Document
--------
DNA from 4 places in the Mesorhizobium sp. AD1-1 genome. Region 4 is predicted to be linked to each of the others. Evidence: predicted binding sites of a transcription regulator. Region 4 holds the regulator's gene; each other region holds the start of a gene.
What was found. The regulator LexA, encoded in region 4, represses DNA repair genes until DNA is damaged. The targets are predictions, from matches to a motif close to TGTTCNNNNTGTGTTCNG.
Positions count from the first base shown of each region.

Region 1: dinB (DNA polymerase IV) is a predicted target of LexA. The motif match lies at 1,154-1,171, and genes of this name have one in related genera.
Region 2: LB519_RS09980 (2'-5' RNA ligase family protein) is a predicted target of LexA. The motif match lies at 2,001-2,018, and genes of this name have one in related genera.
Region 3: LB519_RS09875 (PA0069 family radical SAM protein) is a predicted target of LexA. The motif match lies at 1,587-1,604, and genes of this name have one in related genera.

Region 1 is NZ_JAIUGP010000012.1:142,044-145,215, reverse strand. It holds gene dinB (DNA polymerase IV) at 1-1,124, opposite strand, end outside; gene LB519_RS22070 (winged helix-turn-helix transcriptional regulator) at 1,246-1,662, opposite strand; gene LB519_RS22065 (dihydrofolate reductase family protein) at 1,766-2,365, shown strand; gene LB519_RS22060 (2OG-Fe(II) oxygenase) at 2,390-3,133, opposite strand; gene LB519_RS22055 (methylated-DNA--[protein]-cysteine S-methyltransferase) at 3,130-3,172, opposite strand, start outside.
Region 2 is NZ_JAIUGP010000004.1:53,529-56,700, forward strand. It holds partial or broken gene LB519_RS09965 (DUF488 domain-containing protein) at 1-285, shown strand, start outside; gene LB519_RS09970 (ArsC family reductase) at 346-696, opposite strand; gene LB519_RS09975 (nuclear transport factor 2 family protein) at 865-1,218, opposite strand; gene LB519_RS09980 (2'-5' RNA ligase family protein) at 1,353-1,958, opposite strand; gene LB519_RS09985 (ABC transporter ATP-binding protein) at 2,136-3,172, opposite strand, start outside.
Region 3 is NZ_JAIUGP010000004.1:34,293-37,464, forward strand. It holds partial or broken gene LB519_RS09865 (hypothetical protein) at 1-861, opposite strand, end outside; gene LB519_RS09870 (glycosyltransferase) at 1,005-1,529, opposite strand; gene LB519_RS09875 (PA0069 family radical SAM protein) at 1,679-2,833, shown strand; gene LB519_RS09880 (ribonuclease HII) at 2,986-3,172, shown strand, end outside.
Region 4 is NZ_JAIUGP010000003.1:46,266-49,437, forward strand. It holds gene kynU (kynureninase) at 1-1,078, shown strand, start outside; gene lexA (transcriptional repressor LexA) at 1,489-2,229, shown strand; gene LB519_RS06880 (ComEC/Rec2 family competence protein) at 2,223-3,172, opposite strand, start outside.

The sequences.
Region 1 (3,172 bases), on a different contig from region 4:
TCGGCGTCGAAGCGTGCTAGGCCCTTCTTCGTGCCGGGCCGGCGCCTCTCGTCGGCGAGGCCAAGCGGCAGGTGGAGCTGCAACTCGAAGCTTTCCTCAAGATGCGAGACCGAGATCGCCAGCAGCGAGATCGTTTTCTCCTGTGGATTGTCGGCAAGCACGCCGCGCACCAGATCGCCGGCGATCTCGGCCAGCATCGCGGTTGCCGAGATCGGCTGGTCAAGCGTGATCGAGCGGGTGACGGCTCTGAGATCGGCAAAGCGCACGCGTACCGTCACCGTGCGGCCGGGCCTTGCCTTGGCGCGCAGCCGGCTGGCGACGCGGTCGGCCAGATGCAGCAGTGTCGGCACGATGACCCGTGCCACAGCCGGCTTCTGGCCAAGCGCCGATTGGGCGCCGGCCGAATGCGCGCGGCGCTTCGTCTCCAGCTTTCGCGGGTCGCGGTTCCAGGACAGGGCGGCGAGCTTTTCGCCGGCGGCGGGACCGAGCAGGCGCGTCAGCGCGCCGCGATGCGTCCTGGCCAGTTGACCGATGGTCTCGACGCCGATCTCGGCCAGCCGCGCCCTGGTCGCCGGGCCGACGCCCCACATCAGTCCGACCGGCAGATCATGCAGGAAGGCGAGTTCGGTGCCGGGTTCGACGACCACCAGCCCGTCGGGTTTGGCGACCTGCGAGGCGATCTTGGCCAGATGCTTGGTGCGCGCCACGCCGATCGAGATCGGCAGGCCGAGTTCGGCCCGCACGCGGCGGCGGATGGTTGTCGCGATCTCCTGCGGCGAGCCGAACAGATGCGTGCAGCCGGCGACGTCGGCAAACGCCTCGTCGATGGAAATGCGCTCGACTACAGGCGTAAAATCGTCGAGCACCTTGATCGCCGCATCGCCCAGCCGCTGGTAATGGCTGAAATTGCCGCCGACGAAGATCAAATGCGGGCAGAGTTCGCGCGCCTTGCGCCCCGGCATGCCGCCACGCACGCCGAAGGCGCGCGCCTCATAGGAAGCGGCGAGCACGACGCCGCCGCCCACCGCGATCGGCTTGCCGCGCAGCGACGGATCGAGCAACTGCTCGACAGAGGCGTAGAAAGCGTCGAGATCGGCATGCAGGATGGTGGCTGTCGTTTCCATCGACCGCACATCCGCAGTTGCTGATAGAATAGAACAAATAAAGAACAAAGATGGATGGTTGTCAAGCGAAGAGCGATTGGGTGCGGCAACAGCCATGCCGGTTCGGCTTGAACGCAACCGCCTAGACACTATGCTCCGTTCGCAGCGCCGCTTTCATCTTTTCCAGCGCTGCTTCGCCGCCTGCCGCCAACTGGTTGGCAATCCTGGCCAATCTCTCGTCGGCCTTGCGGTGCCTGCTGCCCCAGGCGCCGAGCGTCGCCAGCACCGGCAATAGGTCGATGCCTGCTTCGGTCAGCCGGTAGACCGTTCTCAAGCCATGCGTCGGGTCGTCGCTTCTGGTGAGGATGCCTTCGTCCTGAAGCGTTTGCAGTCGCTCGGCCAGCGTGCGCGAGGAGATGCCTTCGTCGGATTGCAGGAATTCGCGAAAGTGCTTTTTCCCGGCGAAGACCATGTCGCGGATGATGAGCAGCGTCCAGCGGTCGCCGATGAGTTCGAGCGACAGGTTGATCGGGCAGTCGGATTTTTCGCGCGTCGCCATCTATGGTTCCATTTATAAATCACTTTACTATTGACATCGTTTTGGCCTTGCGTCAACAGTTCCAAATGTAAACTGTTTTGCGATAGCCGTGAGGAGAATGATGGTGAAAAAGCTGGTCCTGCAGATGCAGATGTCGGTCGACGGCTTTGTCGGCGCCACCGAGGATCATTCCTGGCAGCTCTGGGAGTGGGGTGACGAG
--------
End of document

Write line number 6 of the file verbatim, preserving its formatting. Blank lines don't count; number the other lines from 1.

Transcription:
Region 3: LB519_RS09875 (PA0069 family radical SAM protein) is a predicted target of LexA. The motif match lies at 1,587-1,604, and genes of this name have one in related genera.